Put them above the pen to scare them away or place the deterrents near the chicken coop, so crows would not dare to eat your chicken eggs. 

It is also best to buy moving decoys or move their place from time to time.

This is to prevent the crows from finding out that they are just displays and not harmful

3. Hang reflective displays near the pen 

Crows hate shiny reflections.

Hang CDs around the area and make sure there are enough reflective lights.

Reflections will keep crows away and will avoid your chicken pen.

A great strategy to keep your eggs safe and protected.

4. Consider getting a dog 

Dogs will make great excellent guards against crows.

They can be great companions and would definitely be effective in protecting not only your chickens, but other farm pets.

You don’t have to see the crows’ intelligence as a major problem since guarding dogs can handle the birds alone for you. 

Do Crows Steal Eggs? 

Unfortunately, crows steal eggs.

They will go to your chicken’s laying shed and carefully take them away. 

Once they spot eggs freely in your yard, it is almost a guarantee that it will become a prey for them soon. 

If you have an open and free chicken pen, make sure that you take precautions against crows.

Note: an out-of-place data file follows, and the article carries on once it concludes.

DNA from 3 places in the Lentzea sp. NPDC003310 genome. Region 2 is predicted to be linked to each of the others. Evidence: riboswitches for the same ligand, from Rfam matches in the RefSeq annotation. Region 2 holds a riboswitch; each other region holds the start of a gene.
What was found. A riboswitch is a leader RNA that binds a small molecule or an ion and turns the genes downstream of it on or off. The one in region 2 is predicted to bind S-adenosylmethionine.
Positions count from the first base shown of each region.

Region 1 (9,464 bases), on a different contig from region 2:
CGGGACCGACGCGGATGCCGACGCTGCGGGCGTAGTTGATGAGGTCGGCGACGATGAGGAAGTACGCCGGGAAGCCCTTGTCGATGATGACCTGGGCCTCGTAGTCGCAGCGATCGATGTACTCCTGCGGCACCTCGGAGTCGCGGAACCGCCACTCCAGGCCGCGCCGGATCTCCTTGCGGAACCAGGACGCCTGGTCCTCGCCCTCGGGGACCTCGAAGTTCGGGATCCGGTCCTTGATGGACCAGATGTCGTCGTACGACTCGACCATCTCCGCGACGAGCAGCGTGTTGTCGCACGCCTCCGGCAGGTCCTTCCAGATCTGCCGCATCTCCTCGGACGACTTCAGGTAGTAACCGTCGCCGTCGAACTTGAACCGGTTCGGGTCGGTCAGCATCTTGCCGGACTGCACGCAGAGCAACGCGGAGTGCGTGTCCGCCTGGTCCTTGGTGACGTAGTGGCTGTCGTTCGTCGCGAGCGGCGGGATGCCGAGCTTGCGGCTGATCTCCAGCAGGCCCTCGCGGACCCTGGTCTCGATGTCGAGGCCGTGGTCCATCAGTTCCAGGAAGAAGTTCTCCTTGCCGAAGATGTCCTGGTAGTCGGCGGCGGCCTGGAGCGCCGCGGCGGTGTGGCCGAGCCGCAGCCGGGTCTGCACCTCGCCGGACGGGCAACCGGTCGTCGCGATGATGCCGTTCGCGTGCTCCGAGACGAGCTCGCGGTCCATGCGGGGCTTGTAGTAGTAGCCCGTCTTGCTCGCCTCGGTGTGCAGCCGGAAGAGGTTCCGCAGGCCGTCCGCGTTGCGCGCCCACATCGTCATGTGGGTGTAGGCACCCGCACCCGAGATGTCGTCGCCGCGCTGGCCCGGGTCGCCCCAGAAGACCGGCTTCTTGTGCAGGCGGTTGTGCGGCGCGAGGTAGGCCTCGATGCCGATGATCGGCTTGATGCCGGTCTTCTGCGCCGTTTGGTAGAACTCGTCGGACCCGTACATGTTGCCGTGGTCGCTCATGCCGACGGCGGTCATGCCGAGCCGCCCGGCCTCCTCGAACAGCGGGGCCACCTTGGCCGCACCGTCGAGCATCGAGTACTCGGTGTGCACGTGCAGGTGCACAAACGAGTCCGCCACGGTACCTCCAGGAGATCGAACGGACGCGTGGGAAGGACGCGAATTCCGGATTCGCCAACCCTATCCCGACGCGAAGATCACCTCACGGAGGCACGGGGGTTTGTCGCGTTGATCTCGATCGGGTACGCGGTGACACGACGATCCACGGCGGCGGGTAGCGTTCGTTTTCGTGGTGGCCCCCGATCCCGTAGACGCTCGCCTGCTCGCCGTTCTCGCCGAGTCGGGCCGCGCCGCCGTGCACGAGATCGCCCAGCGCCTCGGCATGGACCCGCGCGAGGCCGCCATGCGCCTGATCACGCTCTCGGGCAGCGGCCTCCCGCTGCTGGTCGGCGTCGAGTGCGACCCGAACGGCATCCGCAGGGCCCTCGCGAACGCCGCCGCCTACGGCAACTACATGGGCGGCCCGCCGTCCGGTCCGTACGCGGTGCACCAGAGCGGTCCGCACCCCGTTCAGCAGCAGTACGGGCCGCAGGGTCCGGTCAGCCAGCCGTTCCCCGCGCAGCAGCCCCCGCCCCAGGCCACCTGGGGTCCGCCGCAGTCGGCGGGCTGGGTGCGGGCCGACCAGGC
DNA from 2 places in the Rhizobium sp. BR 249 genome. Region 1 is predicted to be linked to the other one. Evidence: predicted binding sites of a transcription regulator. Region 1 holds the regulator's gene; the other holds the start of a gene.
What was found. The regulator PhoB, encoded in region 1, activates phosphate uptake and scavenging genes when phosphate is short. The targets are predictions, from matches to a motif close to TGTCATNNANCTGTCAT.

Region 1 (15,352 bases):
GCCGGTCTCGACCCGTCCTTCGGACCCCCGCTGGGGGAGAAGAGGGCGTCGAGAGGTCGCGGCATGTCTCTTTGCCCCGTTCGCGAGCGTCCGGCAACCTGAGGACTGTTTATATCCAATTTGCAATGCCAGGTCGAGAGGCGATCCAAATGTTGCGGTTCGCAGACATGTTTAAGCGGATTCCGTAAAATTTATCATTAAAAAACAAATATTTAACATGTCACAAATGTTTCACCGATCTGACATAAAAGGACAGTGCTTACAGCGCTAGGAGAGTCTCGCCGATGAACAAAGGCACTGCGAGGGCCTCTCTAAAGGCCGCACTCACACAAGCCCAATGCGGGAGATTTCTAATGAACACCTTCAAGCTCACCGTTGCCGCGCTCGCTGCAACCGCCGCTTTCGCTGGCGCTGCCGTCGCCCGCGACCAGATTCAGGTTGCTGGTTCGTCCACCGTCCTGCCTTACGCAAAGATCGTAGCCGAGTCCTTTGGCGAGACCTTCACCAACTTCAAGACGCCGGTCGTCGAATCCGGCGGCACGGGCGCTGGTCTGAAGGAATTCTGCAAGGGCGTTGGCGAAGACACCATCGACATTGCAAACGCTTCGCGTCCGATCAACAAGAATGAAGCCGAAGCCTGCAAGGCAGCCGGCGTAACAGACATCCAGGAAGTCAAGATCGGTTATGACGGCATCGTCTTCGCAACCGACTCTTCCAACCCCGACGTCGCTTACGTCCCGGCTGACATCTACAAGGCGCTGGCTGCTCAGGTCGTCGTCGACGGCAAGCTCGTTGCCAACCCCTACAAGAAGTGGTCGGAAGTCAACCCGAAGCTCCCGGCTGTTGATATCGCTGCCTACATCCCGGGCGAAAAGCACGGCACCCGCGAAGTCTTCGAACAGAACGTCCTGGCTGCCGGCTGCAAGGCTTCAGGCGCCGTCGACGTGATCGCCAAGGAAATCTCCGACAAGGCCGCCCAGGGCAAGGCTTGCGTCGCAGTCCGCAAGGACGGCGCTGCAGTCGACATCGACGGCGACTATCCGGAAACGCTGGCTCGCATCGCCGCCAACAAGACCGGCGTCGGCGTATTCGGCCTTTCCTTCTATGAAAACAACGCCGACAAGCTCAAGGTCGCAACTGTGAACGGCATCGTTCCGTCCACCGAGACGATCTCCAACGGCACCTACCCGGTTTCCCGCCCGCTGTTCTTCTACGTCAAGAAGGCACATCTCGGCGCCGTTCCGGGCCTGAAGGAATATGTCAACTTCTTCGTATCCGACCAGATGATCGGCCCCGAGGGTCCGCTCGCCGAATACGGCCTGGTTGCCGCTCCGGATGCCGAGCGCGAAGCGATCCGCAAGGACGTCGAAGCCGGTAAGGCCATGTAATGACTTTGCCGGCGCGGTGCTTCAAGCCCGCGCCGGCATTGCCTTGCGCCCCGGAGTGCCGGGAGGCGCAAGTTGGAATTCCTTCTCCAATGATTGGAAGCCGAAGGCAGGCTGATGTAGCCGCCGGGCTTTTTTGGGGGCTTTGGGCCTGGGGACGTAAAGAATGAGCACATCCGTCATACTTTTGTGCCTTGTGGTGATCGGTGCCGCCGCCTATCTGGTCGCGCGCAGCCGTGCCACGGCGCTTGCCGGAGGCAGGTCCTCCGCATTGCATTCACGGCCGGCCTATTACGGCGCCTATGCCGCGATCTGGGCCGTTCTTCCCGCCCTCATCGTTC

They are excellent and intelligent thieves that can become so troublesome for you. 

Why Do Crows Steal Eggs? 

Crows are smart and really sneaky.

Many people consider them as bad birds because of their cunning nature.

Crows steal eggs because they view them as an easy-meal.

They are very opportunists and intelligent enough to figure out ways on how they steal the eggs from you and eat them. 

Exposed chicken eggs in the yard are the easiest target for them.

Eggs inside a pen or a coop are not entirely safe from them at all because crows can easily go inside and steal them.

After all, crows will not be considered as one of the most intelligent animals if they would not be able to figure out how a simple chicken coop works. 

Your chicken eggs are not the only easy prey for these highly intelligent birds.

They are also capable of attacking chicks or baby chickens to eat them.